Shop Talk

Tri States Public Radio's weekly round table discussion of media related issues featuring News Director Rich Egger, WIU Broadcasting Professor Mike Murray and WIU Jounalism Professor Bill Knight.

The Shop Talk panelists discuss the case of a newspaper sports reporter in Massachusetts who was fired for including in his story a quote that made a couple local schools look bad.

The Shop Talk panelists discuss whether American journalists are doing a good job of reporting on the partial shutdown of the federal government.

The Shop Talk panelists discuss the thinking that goes into the placement of stories on news media websites.

The Shop Talk panelists discuss research that found an increasing number of people feel journalists don’t contribute much to society’s well-being.

The Shop Talk panelists discuss surveys that show men run the vast majority of newsrooms in local radio and TV. The same is true of daily newspapers.

Macomb, IL – The panelists talk about the way the media in general covers the presidential nomination process.

A study by George Mason University found the number of stories about the primaries generally declined in recent decades on the evening network newscasts. It also found the vast majority of stories focus on the "horse race" rather than substantive issues.

Macomb, IL – The panelists talk about recent attempts to stifle coverage of potentially significant events.

Macomb, IL – The panelists discuss why some political candidates try to avoid the media.

An article in American Journalism Review takes Mitt Romney to task for his strategy of conducting few media interviews through much of the campaign (though he has granted more in the past month). The article points out Barack Obama chose in 2008 to avoid questions from Lynn Sweet of the Chicago Sun-Times.

Macomb, IL – The panelists discuss a recent push to loosen restrictions on ownership rules so that companies can have newspapers, radio stations, and television stations in the same market.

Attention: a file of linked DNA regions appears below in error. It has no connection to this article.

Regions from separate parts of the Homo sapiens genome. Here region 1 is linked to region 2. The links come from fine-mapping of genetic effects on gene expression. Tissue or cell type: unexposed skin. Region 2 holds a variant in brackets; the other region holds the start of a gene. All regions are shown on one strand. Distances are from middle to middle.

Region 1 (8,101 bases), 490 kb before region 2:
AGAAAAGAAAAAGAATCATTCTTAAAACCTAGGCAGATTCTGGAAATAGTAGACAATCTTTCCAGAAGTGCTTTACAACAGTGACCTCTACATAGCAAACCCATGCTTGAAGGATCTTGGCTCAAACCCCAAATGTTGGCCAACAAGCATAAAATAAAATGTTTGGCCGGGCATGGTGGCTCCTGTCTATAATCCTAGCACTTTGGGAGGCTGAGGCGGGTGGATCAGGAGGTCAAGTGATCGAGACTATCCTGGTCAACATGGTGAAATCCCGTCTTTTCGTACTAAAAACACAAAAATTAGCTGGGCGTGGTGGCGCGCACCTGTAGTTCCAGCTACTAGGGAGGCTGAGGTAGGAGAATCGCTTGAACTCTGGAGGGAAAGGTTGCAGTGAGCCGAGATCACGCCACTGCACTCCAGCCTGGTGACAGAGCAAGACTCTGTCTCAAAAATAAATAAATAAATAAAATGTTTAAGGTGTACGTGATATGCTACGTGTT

The National Association of Broadcasters filed the petition with the US Supreme Court. The NAB believes companies can improve their financial health by owning multiple news organizations - and that in turn will allow them to invest in more quality reporting.

Macomb, IL – The panelists discuss CNN's recent decision to fire around 50 staff members, including nearly a dozen photojournalists. The network based its decision on the increasing accessibility of cameras and the growth of citizen journalism.

Citizen journalism can be a useful resource for complementing the work of professionals. It can also provide video from places where a network journalist might not be when news breaks, such as a tornado.

Macomb, IL – The panelists discuss the role reporters should play in analyzing political ads. Many news stories about campaign ads focus on how effective the commercial is but don't explore whether it's truthful.

Panelist Bill Knight believes there is room for both types of coverage. He thinks the main focus should be on whether the ad is truthful. He thinks an ad's effectiveness should be the subject of a sidebar story.

Macomb, IL – The panelists examine why journalism and public relations programs at universities are often closely tied to together.

Journalists and public relations professionals are both in the business of disseminating information. But they have differing philosophies on how that information should be used.

Macomb, IL – The panelists discuss the challenges facing TV's nightly newscasts.

Viewership is still strong for the three major networks, though audience numbers have decreased over the years as the potential sources of news have increased. The around-the-clock news cycle means Americans no longer need to tune in to the nightly news for a digest of what happened in the world.

Macomb, IL – The panelists discuss media coverage of the scandal at Penn State University.

Former PSU football defensive coordinator Jerry Sandusky is charged with 40 criminal counts of molesting young boys. Legendary head football coach Joe Paterno lost his job as a result of the scandal and the university president was also dismissed.

Macomb, IL – The panelists discuss the "First in Print" or "Only in Print" promotion touted by Gatehouse newspapers. The idea presumably is to sway on-line readers to buy a print copy of the newspaper.

The Shop Talk panelists feel this is a poor idea. They believe news organizations should integrate their stories between platforms rather than trying to compete with themselves by not offering some stories on-line.